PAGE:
Did you translate for your parents? Study explores the role of children as translators

Language Brokering study

When non-English speaking families settle in Australia, it's often the children who most quickly master their new language and take on the role of interpreter and translator for their parents.

Dr Renu Narchal from the School of Social Sciences and Psychology says the practice – known as 'language brokering' – is commonly experienced by children and adolescents over the course of their family's migration and settlement.

"Children from culturally and linguistically diverse communities are translating and interpreting for their parents as early as 8 or 9 years of age," says Dr Narchal.

"Western Sydney University is conducting a study which looks to explore language brokering, and develop a deeper understanding of children's' experiences and how they felt about taking on this important role within the family unit."

Four Western Sydney University Graduate Diploma candidates from the School of Social Sciences and Psychology are conducting the study, which will focus on the feelings that were experienced during language brokering, and the risks and protective factors that may impact on psychological wellbeing.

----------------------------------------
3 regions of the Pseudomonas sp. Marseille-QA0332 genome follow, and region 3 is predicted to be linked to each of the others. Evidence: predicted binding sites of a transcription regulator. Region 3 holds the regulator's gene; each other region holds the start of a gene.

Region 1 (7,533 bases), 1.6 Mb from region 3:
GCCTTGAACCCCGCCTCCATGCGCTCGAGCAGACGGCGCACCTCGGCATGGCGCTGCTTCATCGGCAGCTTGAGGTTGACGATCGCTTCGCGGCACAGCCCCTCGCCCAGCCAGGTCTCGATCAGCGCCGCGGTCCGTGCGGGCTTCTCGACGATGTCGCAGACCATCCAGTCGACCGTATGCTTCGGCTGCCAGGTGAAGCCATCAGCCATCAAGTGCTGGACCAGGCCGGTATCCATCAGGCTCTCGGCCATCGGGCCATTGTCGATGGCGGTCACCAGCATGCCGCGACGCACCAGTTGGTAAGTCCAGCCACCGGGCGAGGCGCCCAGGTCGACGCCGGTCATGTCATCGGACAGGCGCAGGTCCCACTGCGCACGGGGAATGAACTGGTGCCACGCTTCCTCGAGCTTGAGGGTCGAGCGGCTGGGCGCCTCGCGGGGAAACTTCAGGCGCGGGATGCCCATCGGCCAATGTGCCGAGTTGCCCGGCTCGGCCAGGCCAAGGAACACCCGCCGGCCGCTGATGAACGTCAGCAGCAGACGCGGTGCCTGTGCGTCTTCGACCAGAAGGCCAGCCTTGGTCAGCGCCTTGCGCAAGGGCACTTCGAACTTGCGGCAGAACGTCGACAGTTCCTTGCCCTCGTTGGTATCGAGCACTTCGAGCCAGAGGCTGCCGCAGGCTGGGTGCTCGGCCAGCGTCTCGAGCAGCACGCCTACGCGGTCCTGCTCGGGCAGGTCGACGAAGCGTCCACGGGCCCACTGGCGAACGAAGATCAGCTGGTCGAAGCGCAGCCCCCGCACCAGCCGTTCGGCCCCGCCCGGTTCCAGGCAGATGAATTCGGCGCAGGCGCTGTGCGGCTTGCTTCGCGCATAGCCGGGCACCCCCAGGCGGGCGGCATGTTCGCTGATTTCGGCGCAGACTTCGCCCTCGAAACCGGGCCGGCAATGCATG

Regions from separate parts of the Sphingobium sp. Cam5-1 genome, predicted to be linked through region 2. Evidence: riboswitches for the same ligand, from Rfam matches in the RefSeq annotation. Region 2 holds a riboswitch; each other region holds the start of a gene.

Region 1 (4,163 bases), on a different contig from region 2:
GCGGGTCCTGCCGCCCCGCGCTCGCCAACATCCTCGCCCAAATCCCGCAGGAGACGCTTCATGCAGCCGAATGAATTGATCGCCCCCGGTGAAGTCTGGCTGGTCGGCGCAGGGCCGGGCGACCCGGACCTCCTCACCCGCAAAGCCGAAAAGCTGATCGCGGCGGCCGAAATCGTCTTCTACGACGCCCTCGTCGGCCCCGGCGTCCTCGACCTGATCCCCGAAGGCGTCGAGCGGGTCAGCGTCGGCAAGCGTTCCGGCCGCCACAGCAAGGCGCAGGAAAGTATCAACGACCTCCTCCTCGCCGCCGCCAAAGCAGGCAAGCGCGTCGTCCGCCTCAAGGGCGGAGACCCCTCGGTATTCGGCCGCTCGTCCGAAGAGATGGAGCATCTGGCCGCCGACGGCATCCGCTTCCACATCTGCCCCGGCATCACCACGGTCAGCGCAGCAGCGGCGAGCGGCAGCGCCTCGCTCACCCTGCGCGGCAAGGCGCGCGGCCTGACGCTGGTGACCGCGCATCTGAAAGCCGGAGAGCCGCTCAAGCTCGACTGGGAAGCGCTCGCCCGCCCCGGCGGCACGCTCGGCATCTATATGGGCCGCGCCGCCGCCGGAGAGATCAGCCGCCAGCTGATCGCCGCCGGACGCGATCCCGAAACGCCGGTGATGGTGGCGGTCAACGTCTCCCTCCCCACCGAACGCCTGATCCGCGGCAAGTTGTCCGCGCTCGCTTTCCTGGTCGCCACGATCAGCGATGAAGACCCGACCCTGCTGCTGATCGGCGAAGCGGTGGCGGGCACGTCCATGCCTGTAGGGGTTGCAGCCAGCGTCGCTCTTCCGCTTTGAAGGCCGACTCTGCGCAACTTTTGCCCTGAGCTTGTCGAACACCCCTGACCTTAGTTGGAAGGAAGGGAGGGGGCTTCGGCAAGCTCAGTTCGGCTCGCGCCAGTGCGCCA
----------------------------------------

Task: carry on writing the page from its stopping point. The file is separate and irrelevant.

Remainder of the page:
"We are looking for adults to participate in the study – who can reflect on and share their own experiences as a child," says Dr Narchal.

Participants aged 18 or older who have at least one immigrant parent, or have translated for any of their parents or family members at any stage of their settlement in Australia, are encouraged to partake in the study. 

Participants will be asked to complete a 30 minute online survey which will include a qualitative question regarding their language brokering experience.

The survey can be accessed in the following link:
For more information about participating, contact Renu Narchal via email at: R.Narchal@westernsydney.edu.au
Ethics Approval number: H12137


19 May 2017

Jessica Cortis, Media Assistant